The impact of the foreign exchange student shortage on your business

Tom Quinn |
Tom (he/him) is a growth marketing manager at Snagajob helping small businesses find hourly workers.

Before the pandemic, things looked quite cheery for foreign exchange students and businesses who rely on their help. Students from across the globe were coming to study in America’s world-class institutions of higher learning.


A November 2019 report from The Institute of International Education said that “the number of international students in the United States set an all-time high in the 2018/19 academic year, the fourth consecutive year with more than one million international students.” The report showed that these students added $44.7 billion to the national economy in 2018.


But then came the spring of 2020 and the COVID-19 pandemic. Students could no longer travel to the states, and the students already here were forced to pack their bags and head home.  The Migration Policy Institute says that at the beginning of the fall 2020 semester when the pandemic was roughly four or five months along, the total number of students enrolled in U.S. schools dropped by 16%.

 The group also says that the number of new international students fell by 43%. Whether these students are simply delaying U.S. attendance or putting it off completely is a major concern for small businesses who count on their labor support. 


What a Shortage on Foreign Exchange Students Means to Small Businesses


Small and medium-sized businesses from various sectors use foreign exchange students to support their products and services. International students fill many essential roles, especially for retailers, restaurants, and other service-based businesses. The summer tourist season, for example, needs a high amount of workers to fill positions at numerous businesses.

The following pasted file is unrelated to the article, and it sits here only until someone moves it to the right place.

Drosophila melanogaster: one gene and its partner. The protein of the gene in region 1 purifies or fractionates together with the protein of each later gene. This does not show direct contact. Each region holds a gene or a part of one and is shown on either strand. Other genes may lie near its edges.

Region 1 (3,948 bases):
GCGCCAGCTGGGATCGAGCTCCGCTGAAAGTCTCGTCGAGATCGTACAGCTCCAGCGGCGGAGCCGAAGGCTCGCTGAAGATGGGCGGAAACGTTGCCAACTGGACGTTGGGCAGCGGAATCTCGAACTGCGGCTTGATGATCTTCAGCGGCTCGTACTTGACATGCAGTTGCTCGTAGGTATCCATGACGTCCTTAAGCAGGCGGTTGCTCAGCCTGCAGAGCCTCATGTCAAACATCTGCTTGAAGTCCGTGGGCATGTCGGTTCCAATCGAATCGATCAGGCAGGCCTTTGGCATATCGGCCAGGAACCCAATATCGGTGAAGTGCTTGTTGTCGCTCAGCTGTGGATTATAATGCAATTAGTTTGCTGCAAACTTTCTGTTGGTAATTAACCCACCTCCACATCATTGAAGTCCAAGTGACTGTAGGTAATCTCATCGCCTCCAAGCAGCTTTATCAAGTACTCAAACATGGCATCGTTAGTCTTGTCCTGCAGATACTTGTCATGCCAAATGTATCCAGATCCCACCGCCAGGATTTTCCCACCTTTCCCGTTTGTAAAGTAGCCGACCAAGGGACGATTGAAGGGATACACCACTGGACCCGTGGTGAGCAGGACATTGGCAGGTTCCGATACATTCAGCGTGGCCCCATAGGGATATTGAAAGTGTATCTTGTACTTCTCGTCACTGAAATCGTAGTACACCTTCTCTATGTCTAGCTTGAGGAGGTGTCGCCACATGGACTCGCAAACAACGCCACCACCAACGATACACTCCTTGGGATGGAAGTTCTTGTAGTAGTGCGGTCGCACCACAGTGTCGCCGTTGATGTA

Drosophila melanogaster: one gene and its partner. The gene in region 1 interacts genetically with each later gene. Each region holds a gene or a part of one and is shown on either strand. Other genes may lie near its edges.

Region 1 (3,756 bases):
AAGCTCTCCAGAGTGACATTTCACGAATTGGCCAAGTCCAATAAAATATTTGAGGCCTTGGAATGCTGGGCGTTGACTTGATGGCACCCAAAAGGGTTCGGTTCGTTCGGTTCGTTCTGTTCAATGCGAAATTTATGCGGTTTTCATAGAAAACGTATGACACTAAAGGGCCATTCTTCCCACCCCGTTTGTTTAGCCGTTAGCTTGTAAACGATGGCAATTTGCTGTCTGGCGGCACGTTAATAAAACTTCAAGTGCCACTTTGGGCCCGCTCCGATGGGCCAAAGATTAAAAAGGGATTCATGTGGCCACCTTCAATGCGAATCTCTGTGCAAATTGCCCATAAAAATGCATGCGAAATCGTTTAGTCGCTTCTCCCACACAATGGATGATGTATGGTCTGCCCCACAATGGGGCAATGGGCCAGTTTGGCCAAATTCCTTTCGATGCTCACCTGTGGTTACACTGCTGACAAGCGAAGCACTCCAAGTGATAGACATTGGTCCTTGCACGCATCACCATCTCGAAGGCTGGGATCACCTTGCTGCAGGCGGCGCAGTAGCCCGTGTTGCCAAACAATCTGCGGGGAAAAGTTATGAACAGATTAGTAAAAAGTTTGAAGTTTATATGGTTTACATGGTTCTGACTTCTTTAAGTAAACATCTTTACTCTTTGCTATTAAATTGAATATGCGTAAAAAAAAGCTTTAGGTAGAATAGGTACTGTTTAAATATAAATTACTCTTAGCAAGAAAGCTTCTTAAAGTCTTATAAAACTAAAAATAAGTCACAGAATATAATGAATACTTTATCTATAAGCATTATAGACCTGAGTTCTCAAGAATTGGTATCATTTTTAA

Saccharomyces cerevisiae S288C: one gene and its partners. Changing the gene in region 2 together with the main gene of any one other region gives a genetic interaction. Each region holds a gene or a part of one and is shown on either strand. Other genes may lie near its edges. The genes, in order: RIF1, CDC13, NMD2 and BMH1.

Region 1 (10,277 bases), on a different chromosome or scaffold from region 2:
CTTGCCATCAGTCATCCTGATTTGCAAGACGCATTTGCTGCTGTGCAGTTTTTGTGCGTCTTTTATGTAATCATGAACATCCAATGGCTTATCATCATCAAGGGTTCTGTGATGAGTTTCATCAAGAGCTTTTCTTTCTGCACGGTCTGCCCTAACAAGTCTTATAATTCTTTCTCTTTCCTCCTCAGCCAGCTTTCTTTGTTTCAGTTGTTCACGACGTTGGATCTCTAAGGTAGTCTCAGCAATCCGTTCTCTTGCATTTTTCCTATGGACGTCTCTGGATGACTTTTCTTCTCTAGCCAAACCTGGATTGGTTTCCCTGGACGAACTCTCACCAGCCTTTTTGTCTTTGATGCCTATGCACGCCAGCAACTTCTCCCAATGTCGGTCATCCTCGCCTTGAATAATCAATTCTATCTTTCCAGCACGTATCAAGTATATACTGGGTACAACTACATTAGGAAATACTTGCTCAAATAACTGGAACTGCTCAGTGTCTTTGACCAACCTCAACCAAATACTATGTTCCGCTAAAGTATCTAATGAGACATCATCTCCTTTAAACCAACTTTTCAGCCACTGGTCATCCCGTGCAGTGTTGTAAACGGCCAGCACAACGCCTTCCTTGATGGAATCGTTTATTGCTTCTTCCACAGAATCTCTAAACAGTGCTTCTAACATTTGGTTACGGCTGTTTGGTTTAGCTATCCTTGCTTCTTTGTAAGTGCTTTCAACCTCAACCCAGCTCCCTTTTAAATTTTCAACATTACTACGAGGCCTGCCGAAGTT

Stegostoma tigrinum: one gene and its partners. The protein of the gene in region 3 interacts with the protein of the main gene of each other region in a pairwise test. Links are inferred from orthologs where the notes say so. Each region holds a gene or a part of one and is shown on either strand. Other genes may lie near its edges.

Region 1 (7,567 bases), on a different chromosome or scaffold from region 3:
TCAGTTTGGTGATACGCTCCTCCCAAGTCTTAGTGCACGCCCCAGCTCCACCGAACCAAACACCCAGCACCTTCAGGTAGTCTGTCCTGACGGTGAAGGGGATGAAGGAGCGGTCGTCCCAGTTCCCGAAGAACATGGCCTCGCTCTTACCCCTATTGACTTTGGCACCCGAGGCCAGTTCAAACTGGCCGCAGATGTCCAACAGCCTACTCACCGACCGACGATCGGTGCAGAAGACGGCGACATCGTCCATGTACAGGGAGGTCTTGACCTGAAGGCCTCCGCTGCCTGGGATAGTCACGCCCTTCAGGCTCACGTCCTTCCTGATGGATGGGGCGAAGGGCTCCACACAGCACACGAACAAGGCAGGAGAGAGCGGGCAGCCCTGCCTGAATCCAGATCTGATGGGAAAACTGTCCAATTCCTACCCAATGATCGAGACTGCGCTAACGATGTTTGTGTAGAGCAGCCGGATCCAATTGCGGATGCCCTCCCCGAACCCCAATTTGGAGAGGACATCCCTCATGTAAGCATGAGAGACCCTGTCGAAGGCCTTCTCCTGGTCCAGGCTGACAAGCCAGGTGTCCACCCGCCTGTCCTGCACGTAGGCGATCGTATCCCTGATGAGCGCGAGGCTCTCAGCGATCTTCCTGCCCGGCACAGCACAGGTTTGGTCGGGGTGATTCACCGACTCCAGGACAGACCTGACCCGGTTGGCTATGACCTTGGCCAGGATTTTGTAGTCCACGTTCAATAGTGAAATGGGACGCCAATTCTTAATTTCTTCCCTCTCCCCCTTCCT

Hiring international students is one way that employers can avoid a shortage of skilled workers. But since there is little international travel, business owners and managers have to find creative ways to fill the gap.


While every person’s situation is different, international students are often available when domestic students are not. For example, during the holidays or throughout the summer, foreign exchange students are often available to support businesses when domestic students are with family or doing their own travels.


But there are positive signs. International students from China, Brazil, Iran, and South Africa will soon be exempted from travel bans that were imposed during the pandemic, which means the pool of international students could soon be on the rise. Students from these countries make a large portion of the overall population of international students, so this is a positive sign if you hire these people for your business.